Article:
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Too Little Too Late – T-Mobile Launches EDGE

T-Mobile USA offers EDGE across 90% of GRPS network @ Dave’s iPAQ

*sigh* It’s so frustrating being a data-loving T-Mobile customer sometimes. I’m planning a migration to Verizon because of their speedy EVDO wireless data access (~1.5Mbps). I have reservations, because other than the slow GPRS data (~50Kbps) and their lax attitude toward providing anything better before 2007, I’ve been quite happy with T-Mobile.

So here comes news, out of the blue, that they’ve launched higher speed EDGE access (~120Kbps) across 90% of their GPRS network. EDGE is basically a speed boost to the existing GPRS network. Theoretically, all you need is an EDGE-capable device, like a Treo 650, HP iPAQ 6500, Motorola “Q”, etc. and if you already have GPRS access, like I do, you’re set.

If they had told me that this was coming, it might have prevented me from abandoning them for Verizon. Maybe. EDGE is nowhere near as fast as EVDO, but staying with T-Mobile and GSM/GPRS/EDGE would give me a much greater choice of devices (mentioned above) and the ease of switching from one device to another simply by moving a SIM card.

The last I had heard, T-Mobile wasn’t planning on rolling out any speed upgrades to its GPRS network until 2007, at the earliest. Sticking with them would have been like sticking with dial-up internet access when high speed broadband access was available. Madness, in other words. :-)

I’m still going to switch to EVDO. This speed boost is too little, too late. You had your chance to keep me, T-Mobile, and you lost it.

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4 thoughts on “Too Little Too Late – T-Mobile Launches EDGE

  1. Anonymous says:

    A few things to consider (from someone who moved from Cingular -> Verizon and back):

    1. Voice calls will be automatically forwarded to voicemail if you are on an active data session (not like how GPRS works, unfortunately).

    2. EV-DO is very nice… It would be good if voice would work on it (when you end a data session or make a phone call, you get dropped to the 1X network, which results in many dropped calls in my area (i.e., I get 4 bars on an i730 with EVDO and 0-1 while on 1X).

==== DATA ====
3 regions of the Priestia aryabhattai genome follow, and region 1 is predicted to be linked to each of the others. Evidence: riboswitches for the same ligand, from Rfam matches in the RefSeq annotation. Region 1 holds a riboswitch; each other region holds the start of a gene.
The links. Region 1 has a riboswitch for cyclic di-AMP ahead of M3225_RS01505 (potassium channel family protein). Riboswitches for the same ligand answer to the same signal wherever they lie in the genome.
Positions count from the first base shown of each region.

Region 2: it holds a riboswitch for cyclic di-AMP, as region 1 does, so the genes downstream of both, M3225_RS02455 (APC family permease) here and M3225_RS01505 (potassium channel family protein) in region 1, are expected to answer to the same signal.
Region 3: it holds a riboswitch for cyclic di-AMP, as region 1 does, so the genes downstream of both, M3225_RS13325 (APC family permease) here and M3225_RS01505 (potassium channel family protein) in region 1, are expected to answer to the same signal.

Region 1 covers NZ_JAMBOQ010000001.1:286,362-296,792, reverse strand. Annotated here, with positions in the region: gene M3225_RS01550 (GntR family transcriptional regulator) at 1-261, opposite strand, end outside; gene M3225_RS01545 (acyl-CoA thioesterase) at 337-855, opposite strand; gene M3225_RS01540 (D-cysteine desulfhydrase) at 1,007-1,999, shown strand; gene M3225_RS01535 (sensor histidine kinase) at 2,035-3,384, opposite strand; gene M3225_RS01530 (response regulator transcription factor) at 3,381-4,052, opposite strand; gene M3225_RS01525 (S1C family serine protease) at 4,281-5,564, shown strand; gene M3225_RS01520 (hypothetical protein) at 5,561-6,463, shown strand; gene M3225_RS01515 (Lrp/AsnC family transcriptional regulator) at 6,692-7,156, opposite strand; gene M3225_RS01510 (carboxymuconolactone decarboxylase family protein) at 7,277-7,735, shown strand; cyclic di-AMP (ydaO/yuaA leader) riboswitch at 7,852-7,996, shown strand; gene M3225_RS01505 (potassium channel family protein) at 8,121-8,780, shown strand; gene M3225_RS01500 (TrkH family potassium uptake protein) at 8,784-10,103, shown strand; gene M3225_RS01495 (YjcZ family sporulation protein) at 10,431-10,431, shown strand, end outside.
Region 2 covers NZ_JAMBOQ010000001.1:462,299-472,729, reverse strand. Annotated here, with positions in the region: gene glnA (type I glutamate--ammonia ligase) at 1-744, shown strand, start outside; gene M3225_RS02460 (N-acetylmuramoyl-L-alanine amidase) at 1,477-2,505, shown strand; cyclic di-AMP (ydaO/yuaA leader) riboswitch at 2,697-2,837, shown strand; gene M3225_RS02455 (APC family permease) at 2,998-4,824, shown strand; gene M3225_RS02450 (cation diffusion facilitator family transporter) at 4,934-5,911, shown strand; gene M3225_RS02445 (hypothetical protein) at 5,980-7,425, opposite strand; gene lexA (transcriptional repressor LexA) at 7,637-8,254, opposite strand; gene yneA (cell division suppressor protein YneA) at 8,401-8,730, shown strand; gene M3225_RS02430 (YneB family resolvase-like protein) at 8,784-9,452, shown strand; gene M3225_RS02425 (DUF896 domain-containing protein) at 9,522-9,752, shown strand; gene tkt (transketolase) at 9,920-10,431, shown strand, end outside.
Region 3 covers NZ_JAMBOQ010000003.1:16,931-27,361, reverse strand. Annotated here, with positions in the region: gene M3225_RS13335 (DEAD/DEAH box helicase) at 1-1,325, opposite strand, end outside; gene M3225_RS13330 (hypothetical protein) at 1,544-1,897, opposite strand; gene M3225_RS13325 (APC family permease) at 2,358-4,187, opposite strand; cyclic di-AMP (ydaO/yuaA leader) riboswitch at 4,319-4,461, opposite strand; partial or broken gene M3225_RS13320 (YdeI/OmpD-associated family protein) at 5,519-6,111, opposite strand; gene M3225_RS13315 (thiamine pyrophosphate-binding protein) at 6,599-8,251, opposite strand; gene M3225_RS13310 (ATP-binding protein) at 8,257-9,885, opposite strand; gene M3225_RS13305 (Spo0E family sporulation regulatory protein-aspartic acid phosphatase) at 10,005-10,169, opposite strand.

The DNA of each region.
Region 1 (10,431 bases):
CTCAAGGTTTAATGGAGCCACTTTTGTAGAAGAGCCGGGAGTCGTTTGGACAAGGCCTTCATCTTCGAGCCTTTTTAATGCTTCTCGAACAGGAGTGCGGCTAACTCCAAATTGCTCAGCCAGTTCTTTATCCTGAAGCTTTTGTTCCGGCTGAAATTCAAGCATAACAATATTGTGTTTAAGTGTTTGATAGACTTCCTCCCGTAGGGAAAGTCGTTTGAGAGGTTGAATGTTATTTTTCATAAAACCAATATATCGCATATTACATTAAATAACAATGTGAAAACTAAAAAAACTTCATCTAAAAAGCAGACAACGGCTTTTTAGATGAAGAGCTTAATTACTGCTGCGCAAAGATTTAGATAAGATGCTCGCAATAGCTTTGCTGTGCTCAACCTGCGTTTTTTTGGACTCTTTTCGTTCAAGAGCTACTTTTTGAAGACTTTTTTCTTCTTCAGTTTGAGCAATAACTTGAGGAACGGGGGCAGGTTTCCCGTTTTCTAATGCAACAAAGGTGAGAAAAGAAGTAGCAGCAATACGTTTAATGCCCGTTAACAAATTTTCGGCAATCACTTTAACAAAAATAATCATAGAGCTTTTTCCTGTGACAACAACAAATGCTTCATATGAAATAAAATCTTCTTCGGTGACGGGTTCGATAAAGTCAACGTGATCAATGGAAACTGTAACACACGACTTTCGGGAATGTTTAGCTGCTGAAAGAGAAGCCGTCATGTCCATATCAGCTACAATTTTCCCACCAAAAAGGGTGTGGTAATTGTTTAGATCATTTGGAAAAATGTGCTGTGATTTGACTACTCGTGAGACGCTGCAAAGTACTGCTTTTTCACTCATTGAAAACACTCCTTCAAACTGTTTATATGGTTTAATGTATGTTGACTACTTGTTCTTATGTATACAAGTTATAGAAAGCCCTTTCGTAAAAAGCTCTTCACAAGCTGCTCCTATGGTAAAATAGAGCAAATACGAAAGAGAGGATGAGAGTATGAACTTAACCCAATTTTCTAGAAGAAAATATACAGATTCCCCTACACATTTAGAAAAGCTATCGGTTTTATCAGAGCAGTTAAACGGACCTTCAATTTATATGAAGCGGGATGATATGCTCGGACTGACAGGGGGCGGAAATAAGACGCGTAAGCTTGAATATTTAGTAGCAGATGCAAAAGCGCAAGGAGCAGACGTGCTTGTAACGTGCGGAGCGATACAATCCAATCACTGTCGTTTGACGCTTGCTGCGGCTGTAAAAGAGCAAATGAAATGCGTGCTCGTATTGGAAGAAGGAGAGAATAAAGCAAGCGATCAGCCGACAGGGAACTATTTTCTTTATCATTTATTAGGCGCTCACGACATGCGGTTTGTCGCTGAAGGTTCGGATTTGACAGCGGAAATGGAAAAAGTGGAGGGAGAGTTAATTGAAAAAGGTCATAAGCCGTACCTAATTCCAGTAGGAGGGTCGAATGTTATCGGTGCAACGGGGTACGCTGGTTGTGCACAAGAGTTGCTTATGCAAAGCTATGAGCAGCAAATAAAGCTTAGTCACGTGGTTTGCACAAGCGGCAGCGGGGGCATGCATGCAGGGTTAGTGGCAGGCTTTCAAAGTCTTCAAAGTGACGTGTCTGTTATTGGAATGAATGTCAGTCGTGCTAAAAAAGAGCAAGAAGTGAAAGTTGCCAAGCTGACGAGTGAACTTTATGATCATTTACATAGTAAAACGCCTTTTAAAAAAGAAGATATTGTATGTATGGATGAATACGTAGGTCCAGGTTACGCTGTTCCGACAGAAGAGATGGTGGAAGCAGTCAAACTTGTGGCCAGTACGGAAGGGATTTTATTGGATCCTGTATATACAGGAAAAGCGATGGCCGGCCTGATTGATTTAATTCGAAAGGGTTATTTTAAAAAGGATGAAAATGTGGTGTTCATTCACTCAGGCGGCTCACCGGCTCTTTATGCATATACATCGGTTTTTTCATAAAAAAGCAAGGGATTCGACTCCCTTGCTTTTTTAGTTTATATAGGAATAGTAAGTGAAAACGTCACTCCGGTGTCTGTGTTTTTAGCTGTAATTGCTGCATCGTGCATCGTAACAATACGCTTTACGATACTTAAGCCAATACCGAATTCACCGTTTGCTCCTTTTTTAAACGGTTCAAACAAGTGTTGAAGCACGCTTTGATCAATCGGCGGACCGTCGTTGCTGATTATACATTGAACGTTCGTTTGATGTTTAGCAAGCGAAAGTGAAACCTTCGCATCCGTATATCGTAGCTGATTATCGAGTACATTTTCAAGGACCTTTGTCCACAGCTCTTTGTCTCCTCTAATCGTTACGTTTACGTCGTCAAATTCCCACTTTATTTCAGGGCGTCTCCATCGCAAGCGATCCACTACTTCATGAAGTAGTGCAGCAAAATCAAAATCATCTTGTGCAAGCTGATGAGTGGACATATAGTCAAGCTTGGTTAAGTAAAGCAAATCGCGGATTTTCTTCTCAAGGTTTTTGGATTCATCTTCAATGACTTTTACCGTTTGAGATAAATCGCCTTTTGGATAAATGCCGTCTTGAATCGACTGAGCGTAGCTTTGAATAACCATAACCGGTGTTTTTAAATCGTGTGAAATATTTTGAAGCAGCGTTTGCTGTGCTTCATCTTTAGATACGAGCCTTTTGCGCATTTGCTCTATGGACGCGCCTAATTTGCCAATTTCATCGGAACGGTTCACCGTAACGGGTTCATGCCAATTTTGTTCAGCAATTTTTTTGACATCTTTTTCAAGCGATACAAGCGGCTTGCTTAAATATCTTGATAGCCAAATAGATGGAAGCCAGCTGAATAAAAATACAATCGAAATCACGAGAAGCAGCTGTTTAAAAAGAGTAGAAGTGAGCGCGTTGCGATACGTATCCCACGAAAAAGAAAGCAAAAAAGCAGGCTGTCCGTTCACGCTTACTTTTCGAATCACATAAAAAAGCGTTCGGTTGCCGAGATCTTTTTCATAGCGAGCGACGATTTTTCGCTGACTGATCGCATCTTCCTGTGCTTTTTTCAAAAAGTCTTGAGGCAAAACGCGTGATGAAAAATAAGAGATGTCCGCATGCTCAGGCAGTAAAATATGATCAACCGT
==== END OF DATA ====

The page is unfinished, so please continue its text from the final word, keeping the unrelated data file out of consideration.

2. Anonymous says:

    Some excellent comments in the previous post regarding no voice over EVDO. Allow me to add another point regarding EDGE that may help you stay with TMobile…

    Ever notice how most Web sites download slowly over the 54 Mbps 802.11g/a technologies? Thank the lack of responsiveness of the target URL, the transport technology used by the target URL server (i.e. 384k DSL vs. 10 Mbps cable, etc.), and the traffic hitting the target URL server.

    Data transfer speed is not just about your link to the Web, it’s about both directions of the link at both ends. WIth EVDO, you are essentially buying a data-only link (deployed, by the way, in direct competitiion for operating frequencies with the same carrier’s voice services). With EDGE, both voice and data are served on the same technology, ensuring broad coverage and minimal competition with voice services.

    As 1x vs EDGE data rates go, a study in SF done by the Deutsche Bank wireless analyst group showed roughly 75-100 kbps download data rates for each. You can argue that EDGE handset uplink is still slower than 1x (an artifact of how GSM works vs. CDMA), but that will change over the next two years.

    All in all, be careful about chasing mobile data rates as your primary point for making a carrier decision. All networks are not equal, all technologies are not equal. An operator’s primary benefits to customers are quality of coverage and capacity, availability of a wide range of handsets, and data services. You’ll waste a lot of money in termination fees chasing data rate at this point in the history of mobie communications.

  3. Yep, I can confirm that with a Treo 650 on T-Mobile in Portland, I am getting some pretty fast speeds. Using it as the modem for my laptop, several different broadband speed-check sites clocked me on average at 125K. It’s a far cry from 1.2M, but it sure does beat what I had before (which I never measured, but seemed not too different from a 28.8 modem.)

    Right now, I type this from laptop -> Bluetooth -> Treo -> EDGE.

  4. Bob Johnson says:

    Sean, I’d love to know your secret to getting 125kbps down using the v360 as a modem to your notebook/desktop computer. I”m connected to the V360 via a USB2 port and have have both the Moto phone tools and the T-mobile connection manager. My data rates are ~60kbs down and up using speakeasy.net/SpeedTest.

    Even, the T-Mobile connection manager (version 1.7) reports in the status info that the network is GPRS (doesn’t report EDGE), but then I don’t really know if it really would.

    Is there any tricks to setting up the dial-up login that enables the better speeds? Right now I’m using the extra init command of

    AT+CGDCONT=1,”IP”,”internet2.voicestream.com”

    and my dial-up login number as *99#. I’ve seen the connection manager also dial into *99***1# as well.

    Does any of this make a difference?

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